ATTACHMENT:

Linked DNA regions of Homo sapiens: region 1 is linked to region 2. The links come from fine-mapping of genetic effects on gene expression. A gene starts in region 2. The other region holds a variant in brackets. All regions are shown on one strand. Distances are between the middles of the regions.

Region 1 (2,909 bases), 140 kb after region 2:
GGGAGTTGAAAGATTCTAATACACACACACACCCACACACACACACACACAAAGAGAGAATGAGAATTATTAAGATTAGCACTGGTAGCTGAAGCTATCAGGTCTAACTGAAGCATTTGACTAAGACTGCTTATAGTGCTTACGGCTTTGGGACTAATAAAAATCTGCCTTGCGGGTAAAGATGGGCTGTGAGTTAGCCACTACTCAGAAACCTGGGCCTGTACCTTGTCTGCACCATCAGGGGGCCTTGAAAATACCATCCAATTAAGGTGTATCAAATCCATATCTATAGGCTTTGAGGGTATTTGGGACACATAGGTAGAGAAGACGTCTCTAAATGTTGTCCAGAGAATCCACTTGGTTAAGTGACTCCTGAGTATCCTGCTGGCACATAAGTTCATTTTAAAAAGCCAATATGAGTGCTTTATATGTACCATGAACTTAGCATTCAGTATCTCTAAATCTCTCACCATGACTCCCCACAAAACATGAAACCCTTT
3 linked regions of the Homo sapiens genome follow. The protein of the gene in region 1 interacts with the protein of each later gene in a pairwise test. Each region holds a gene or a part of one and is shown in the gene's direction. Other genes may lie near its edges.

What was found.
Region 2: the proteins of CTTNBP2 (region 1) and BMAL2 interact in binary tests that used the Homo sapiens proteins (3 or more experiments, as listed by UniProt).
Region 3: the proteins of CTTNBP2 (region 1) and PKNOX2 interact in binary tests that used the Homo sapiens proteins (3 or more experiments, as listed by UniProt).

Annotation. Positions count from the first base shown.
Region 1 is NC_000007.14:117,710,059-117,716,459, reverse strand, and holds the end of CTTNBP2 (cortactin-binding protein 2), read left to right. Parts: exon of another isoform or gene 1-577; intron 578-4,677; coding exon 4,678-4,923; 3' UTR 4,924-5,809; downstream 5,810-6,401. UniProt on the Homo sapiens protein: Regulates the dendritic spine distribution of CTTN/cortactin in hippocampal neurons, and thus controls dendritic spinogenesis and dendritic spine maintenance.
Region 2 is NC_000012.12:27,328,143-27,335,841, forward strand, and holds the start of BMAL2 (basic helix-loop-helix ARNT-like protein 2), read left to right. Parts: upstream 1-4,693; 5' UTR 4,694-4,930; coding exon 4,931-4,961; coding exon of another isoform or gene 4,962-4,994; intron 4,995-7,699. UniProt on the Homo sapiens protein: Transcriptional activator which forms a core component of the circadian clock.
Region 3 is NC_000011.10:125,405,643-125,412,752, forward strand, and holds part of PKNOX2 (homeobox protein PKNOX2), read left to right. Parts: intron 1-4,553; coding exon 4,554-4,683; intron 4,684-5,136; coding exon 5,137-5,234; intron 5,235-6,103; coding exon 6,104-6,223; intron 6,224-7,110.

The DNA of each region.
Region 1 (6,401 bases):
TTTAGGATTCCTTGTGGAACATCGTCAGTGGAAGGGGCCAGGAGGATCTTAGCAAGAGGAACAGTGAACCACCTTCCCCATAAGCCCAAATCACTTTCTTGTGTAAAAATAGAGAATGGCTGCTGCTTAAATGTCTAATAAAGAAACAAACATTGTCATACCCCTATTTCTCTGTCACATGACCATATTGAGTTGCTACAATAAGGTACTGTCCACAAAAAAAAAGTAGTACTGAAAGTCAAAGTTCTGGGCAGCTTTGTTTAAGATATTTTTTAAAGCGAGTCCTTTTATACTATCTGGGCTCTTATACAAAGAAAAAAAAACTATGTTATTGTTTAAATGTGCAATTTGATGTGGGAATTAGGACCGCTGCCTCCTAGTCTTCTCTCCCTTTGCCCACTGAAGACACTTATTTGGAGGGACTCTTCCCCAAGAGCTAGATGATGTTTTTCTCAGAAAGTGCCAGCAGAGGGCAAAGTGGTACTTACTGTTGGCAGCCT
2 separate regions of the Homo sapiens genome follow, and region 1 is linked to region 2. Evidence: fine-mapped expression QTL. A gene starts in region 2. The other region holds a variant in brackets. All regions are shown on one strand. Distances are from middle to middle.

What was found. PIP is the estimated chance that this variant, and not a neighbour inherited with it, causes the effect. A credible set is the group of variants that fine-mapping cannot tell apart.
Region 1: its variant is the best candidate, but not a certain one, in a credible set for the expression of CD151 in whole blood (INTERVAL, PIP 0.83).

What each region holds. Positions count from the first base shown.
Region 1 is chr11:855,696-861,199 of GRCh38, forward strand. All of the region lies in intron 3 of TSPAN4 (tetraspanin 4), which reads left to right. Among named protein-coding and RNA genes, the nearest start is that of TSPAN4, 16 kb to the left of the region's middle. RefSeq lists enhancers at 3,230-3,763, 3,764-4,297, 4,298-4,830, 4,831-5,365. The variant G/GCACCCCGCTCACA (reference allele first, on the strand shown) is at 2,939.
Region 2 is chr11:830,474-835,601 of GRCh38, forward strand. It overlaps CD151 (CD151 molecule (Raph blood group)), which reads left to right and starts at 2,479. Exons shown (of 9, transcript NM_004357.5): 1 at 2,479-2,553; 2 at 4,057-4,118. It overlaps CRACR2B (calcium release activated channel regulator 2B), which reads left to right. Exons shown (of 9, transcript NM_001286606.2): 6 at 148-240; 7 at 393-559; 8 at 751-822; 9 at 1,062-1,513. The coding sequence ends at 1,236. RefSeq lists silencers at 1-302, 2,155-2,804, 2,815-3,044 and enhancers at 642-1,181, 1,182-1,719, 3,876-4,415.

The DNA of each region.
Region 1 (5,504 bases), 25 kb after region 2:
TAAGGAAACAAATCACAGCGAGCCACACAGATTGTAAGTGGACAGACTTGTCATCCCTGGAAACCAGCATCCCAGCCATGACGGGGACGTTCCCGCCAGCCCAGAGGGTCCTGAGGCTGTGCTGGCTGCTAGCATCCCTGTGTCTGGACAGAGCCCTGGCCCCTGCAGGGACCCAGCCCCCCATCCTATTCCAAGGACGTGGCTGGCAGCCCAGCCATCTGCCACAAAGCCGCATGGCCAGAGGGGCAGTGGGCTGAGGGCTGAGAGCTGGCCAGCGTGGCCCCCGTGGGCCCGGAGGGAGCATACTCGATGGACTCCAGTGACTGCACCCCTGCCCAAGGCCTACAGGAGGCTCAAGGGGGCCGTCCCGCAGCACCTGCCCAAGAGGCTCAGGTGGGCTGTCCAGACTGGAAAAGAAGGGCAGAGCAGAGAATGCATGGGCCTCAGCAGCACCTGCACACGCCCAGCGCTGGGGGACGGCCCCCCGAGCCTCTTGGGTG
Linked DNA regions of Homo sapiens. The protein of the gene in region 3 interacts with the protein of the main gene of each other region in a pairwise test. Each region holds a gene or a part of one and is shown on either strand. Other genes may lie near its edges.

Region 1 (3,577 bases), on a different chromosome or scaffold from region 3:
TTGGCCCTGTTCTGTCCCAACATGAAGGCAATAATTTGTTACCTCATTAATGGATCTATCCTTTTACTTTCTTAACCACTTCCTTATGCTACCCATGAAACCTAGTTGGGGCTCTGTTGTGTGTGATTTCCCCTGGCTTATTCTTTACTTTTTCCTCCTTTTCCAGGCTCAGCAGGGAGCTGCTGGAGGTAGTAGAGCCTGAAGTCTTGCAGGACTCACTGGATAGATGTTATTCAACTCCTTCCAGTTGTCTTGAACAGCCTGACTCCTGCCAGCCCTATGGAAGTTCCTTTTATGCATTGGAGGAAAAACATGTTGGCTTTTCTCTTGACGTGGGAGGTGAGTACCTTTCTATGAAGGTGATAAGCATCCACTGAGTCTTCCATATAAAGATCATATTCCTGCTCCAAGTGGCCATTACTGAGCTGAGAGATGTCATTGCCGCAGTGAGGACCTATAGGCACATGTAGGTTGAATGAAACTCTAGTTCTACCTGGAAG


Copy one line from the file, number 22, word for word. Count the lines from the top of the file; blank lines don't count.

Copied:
Region 1 (5,504 bases), 25 kb after region 2: